Suburbs of Ulan-Ude: Practices of citizenship and the “right to the city”

Breslavsky A. S. Suburbs of Ulan-Ude: Practices of citizenship and the “right to the city” // The Russian Peasant Studies. 2024. V.9. №1. P. 75-95.

DOI: 10.22394/2500-1809-2024-9-1-75-95


The author shows how local residents of the closest suburbs of Ulan-Ude (which grew rapidly in the 2000s — 2010s due to detached houses construction, including dacha non-commercial partnerships (DNP) without basic engineering, housing and social infrastructure) defended their “right to the city” (comfortable environment in suburban residential areas, equal access to urban public goods, etc.). The struggle for this right implied social-political mobilization, awareness and acceptance of personal responsibility for the development of territories, including in the form of territorial public self-government (TPS) that widely developed in Buryatia in the 2010s. However, this struggle was not widespread, all-encompassing, constant and sustainable as local suburban communities remained disunited and united only to solve common problems. The case of Ulan-Ude and its suburbs shows the situational nature of urban citizenship and the continuing fragmentation of urban and suburban communities in their seemingly common strive for the adequate quality of the urban/suburban environment, equal access to public goods and urban resources. The article shows a variety of argumentations for the “right to the city’, which may directly contradict each other, since the ideals embodied in this right often are not perceived by ‘ordinary’ residents. The study is based on the author’s participant observations (from 2011), in-depth interviews with leaders and activists of TPS and DNP in the suburban settlements of Ulan–Ude (2021– 2024), a focus group (January 2024) and media publications.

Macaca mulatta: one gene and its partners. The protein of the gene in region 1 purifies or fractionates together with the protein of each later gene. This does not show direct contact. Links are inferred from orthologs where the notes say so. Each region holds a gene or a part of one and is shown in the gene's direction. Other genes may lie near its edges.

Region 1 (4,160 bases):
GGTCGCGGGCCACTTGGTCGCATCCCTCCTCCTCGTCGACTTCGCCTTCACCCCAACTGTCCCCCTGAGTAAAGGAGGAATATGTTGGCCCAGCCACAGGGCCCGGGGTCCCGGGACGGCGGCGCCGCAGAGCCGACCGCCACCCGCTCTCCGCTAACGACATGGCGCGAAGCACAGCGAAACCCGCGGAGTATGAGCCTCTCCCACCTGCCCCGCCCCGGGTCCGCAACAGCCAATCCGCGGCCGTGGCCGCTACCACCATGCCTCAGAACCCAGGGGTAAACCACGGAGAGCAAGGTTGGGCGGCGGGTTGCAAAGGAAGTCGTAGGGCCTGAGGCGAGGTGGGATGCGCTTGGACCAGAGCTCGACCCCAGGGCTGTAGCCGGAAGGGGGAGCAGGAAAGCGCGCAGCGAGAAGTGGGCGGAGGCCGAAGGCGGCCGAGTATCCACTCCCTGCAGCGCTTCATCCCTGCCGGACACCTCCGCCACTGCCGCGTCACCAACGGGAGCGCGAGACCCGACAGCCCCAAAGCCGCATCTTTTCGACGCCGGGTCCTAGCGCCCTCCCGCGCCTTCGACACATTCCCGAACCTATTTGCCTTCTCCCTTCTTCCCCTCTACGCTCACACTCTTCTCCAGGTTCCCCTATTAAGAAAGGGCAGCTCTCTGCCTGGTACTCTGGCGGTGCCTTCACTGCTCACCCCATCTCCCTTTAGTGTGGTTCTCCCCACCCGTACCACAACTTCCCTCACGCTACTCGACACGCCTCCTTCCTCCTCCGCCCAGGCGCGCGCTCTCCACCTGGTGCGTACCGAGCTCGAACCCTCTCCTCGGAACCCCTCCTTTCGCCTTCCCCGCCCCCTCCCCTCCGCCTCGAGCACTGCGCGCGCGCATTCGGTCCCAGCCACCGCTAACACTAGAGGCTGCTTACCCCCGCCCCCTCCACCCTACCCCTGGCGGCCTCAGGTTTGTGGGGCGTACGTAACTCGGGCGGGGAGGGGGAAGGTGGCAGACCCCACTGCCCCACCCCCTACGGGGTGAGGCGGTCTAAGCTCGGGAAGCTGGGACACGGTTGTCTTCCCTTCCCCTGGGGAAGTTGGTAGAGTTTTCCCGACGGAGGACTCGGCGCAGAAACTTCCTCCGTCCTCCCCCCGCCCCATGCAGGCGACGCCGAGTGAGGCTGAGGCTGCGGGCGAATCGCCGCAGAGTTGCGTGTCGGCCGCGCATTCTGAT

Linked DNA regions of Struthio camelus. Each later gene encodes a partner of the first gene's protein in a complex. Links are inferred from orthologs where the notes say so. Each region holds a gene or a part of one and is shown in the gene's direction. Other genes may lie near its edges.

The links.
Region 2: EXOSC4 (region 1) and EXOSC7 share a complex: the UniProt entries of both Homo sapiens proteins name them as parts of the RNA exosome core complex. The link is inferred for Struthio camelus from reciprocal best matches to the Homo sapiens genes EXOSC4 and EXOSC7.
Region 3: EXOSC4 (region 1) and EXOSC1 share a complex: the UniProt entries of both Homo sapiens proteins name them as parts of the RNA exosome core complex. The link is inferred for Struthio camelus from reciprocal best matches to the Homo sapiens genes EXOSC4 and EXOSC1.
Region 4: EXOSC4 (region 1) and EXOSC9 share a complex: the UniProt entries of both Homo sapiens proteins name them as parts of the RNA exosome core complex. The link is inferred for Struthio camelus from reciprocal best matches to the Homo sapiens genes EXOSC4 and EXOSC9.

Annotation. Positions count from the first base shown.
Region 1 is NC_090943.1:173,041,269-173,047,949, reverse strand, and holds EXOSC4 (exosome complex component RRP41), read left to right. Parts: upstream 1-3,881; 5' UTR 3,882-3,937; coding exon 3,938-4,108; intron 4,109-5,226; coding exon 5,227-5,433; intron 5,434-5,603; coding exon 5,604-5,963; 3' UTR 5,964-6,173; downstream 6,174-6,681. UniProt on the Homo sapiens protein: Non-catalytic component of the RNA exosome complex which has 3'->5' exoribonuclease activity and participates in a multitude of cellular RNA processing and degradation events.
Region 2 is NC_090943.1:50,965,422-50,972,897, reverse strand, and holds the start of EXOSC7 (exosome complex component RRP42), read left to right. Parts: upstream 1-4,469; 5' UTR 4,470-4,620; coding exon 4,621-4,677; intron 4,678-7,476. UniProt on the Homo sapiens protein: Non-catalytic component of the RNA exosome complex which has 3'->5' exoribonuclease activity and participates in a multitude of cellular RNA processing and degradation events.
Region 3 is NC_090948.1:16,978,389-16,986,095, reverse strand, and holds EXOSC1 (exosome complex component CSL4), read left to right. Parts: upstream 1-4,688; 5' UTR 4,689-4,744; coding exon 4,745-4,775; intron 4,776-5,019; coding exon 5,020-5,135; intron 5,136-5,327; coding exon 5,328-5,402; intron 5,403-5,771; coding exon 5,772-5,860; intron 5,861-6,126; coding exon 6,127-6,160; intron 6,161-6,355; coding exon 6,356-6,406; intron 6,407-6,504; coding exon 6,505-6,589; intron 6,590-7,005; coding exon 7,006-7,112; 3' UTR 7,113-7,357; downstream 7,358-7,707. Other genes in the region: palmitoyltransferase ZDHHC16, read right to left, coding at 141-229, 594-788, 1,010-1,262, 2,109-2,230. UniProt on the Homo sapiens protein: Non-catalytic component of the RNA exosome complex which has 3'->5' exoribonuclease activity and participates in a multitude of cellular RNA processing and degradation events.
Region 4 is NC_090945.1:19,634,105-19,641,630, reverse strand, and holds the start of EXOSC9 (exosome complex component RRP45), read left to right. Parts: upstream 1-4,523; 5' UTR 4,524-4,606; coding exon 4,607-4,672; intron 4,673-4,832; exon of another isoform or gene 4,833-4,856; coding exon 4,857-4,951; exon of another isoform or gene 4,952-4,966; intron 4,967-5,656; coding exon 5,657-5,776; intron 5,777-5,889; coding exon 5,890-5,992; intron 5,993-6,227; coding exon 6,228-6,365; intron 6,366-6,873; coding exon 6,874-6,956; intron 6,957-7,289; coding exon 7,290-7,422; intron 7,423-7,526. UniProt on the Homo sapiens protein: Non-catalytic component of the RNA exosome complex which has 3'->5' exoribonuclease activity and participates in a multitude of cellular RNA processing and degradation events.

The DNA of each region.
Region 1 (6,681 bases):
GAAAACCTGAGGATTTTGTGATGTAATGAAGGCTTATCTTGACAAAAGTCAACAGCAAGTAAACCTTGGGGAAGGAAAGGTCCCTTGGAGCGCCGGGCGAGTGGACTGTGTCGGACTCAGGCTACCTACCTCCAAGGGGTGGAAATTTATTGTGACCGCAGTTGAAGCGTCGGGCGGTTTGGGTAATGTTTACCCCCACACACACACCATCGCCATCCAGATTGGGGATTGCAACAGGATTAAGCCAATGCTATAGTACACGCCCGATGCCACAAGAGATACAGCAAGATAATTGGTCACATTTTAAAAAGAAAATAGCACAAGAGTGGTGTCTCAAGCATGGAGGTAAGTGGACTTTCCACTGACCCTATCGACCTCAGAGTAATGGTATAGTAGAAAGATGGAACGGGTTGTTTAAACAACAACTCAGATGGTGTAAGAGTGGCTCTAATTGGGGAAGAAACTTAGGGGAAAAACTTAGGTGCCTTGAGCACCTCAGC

Rural migration, right to the city, Russia, Ulan-Ude, suburbs, citizenship, territorial public self-government.

About the author

Breslavsky Anatoly S., PhD (History), Senior Researcher, Center of Urban Studies, Tyumen State University. Lenina St., 23, Tyumen, 625003.
E-mail: This email address is being protected from spambots. You need JavaScript enabled to view it. 

The article was submitted on 25.12.2023.


Read 74 times Last modified on Apr 21 2024

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